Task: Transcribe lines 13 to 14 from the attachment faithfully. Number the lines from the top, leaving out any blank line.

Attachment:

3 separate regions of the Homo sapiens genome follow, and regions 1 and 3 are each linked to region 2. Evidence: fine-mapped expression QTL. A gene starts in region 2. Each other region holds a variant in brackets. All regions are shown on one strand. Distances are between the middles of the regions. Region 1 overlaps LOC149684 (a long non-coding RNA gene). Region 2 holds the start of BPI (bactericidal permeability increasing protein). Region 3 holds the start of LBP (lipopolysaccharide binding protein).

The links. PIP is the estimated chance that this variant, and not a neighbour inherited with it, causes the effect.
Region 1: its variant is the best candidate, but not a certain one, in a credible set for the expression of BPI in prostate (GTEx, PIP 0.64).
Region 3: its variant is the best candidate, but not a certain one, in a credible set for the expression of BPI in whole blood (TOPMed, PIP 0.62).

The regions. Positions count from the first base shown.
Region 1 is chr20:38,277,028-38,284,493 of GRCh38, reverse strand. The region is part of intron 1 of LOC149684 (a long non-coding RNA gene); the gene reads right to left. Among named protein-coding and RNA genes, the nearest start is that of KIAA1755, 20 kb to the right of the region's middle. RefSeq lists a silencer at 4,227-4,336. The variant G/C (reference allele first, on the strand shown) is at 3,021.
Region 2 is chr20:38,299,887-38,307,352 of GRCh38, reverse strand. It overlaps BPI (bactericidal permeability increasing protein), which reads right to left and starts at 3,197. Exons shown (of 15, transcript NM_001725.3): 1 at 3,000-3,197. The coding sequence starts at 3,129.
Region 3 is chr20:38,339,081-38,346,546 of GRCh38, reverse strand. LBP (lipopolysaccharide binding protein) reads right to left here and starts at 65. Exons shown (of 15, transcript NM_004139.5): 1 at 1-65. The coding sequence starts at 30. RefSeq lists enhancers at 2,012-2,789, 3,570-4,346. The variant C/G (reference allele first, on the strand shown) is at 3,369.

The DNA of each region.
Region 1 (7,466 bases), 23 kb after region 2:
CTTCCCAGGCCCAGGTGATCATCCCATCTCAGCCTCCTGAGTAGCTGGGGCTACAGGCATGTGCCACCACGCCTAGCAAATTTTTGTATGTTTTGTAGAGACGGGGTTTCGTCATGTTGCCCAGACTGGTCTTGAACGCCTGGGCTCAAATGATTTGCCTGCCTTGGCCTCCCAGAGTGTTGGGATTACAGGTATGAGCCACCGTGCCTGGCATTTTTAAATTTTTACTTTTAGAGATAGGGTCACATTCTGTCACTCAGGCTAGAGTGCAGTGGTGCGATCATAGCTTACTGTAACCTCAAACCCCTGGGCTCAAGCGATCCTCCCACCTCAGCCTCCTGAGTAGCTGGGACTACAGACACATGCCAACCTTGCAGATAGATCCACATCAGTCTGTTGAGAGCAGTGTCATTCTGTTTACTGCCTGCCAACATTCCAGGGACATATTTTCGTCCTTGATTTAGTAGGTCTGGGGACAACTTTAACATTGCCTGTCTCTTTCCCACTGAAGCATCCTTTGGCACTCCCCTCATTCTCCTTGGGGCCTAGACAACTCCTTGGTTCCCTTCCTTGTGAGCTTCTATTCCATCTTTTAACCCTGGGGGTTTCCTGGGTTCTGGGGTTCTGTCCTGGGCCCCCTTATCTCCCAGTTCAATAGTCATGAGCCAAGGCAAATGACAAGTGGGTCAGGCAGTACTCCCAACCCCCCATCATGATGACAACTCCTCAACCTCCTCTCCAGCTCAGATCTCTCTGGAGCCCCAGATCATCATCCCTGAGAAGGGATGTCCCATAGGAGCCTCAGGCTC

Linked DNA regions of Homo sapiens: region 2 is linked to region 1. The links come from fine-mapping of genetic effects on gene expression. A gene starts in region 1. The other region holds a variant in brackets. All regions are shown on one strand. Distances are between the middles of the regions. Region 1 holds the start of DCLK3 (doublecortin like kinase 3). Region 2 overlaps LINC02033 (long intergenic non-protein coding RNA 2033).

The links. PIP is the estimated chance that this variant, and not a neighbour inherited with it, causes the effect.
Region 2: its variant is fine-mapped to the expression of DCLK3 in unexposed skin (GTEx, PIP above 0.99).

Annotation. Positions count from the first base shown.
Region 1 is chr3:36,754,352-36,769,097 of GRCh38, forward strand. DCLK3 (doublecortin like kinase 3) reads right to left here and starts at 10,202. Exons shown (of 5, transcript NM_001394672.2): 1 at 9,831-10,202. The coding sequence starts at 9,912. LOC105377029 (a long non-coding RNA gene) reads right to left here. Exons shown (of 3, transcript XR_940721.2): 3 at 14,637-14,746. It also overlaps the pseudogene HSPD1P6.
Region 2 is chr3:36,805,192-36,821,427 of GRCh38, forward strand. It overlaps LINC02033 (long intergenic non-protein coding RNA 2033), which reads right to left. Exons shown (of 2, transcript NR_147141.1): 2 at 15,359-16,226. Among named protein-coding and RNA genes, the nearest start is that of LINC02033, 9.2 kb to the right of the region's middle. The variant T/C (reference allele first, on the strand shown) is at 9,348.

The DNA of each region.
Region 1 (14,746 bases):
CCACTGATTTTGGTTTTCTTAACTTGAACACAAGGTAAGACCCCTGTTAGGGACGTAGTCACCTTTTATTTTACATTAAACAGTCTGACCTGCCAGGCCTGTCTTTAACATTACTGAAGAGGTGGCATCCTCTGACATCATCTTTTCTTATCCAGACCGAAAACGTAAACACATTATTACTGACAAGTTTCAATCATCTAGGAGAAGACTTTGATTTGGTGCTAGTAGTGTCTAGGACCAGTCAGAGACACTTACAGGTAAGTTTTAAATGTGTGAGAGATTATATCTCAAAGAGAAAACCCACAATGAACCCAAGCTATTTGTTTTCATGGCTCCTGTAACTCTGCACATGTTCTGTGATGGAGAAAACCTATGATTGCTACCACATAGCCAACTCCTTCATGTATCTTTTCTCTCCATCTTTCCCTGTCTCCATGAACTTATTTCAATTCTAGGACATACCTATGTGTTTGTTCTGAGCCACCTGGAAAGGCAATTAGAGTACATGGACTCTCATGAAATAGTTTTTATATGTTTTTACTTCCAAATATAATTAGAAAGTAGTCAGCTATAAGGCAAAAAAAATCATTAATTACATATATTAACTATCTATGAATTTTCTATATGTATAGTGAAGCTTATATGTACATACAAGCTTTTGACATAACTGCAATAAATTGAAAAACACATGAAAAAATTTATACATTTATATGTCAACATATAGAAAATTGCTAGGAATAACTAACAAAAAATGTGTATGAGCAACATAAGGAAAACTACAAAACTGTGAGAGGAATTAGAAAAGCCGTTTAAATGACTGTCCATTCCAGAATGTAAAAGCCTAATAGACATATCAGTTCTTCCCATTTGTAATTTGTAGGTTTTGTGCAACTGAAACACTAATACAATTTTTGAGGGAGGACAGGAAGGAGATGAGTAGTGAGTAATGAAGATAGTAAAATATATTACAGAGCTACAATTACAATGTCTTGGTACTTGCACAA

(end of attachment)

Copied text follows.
The links. PIP is the estimated chance that this variant, and not a neighbour inherited with it, causes the effect.
Region 2: its variant is fine-mapped to the expression of DCLK3 in unexposed skin (GTEx, PIP above 0.99).